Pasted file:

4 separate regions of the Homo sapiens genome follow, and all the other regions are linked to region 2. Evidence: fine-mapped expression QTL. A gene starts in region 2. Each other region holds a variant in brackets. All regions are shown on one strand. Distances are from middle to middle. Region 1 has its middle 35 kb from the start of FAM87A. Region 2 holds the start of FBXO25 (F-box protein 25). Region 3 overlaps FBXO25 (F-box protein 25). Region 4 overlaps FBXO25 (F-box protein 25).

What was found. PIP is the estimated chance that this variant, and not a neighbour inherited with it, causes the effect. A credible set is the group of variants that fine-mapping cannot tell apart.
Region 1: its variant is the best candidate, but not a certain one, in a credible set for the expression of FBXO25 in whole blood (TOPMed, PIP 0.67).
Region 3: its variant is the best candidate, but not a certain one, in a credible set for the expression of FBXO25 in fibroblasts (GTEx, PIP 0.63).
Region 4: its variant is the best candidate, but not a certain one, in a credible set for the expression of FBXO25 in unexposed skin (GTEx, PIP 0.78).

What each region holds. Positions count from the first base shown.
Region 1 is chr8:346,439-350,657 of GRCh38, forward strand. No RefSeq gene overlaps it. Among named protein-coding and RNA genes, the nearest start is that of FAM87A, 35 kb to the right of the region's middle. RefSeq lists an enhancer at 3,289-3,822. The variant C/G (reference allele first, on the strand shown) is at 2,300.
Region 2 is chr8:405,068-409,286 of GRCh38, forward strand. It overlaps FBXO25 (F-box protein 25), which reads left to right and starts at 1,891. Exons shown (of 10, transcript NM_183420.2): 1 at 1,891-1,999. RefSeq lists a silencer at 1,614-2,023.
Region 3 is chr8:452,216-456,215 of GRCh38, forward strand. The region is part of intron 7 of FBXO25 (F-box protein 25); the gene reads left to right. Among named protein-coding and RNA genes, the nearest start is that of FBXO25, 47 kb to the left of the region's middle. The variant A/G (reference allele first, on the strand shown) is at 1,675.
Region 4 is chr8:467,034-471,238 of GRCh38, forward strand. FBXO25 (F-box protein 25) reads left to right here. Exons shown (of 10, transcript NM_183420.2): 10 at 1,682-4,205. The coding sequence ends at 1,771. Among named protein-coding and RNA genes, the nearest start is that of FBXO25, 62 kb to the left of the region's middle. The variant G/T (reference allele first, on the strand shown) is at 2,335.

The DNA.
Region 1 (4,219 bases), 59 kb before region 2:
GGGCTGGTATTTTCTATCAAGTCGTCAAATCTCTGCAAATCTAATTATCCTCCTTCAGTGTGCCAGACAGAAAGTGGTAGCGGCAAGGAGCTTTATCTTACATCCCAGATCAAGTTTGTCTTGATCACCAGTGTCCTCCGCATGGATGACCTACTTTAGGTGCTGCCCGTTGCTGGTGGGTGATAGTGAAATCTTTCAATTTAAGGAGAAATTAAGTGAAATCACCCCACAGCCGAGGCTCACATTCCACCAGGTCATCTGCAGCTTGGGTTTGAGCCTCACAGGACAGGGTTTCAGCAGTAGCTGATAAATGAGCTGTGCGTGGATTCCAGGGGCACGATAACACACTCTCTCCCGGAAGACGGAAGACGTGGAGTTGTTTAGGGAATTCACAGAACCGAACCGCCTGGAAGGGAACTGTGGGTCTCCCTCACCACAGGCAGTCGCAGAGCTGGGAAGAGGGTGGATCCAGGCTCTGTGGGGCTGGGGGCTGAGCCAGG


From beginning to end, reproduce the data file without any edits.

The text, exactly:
4 separate regions of the Homo sapiens genome follow, and all the other regions are linked to region 2. Evidence: fine-mapped expression QTL. A gene starts in region 2. Each other region holds a variant in brackets. All regions are shown on one strand. Distances are from middle to middle. Region 1 has its middle 35 kb from the start of FAM87A. Region 2 holds the start of FBXO25 (F-box protein 25). Region 3 overlaps FBXO25 (F-box protein 25). Region 4 overlaps FBXO25 (F-box protein 25).

What was found. PIP is the estimated chance that this variant, and not a neighbour inherited with it, causes the effect. A credible set is the group of variants that fine-mapping cannot tell apart.
Region 1: its variant is the best candidate, but not a certain one, in a credible set for the expression of FBXO25 in whole blood (TOPMed, PIP 0.67).
Region 3: its variant is the best candidate, but not a certain one, in a credible set for the expression of FBXO25 in fibroblasts (GTEx, PIP 0.63).
Region 4: its variant is the best candidate, but not a certain one, in a credible set for the expression of FBXO25 in unexposed skin (GTEx, PIP 0.78).

What each region holds. Positions count from the first base shown.
Region 1 is chr8:346,439-350,657 of GRCh38, forward strand. No RefSeq gene overlaps it. Among named protein-coding and RNA genes, the nearest start is that of FAM87A, 35 kb to the right of the region's middle. RefSeq lists an enhancer at 3,289-3,822. The variant C/G (reference allele first, on the strand shown) is at 2,300.
Region 2 is chr8:405,068-409,286 of GRCh38, forward strand. It overlaps FBXO25 (F-box protein 25), which reads left to right and starts at 1,891. Exons shown (of 10, transcript NM_183420.2): 1 at 1,891-1,999. RefSeq lists a silencer at 1,614-2,023.
Region 3 is chr8:452,216-456,215 of GRCh38, forward strand. The region is part of intron 7 of FBXO25 (F-box protein 25); the gene reads left to right. Among named protein-coding and RNA genes, the nearest start is that of FBXO25, 47 kb to the left of the region's middle. The variant A/G (reference allele first, on the strand shown) is at 1,675.
Region 4 is chr8:467,034-471,238 of GRCh38, forward strand. FBXO25 (F-box protein 25) reads left to right here. Exons shown (of 10, transcript NM_183420.2): 10 at 1,682-4,205. The coding sequence ends at 1,771. Among named protein-coding and RNA genes, the nearest start is that of FBXO25, 62 kb to the left of the region's middle. The variant G/T (reference allele first, on the strand shown) is at 2,335.

The DNA.
Region 1 (4,219 bases), 59 kb before region 2:
GGGCTGGTATTTTCTATCAAGTCGTCAAATCTCTGCAAATCTAATTATCCTCCTTCAGTGTGCCAGACAGAAAGTGGTAGCGGCAAGGAGCTTTATCTTACATCCCAGATCAAGTTTGTCTTGATCACCAGTGTCCTCCGCATGGATGACCTACTTTAGGTGCTGCCCGTTGCTGGTGGGTGATAGTGAAATCTTTCAATTTAAGGAGAAATTAAGTGAAATCACCCCACAGCCGAGGCTCACATTCCACCAGGTCATCTGCAGCTTGGGTTTGAGCCTCACAGGACAGGGTTTCAGCAGTAGCTGATAAATGAGCTGTGCGTGGATTCCAGGGGCACGATAACACACTCTCTCCCGGAAGACGGAAGACGTGGAGTTGTTTAGGGAATTCACAGAACCGAACCGCCTGGAAGGGAACTGTGGGTCTCCCTCACCACAGGCAGTCGCAGAGCTGGGAAGAGGGTGGATCCAGGCTCTGTGGGGCTGGGGGCTGAGCCAGG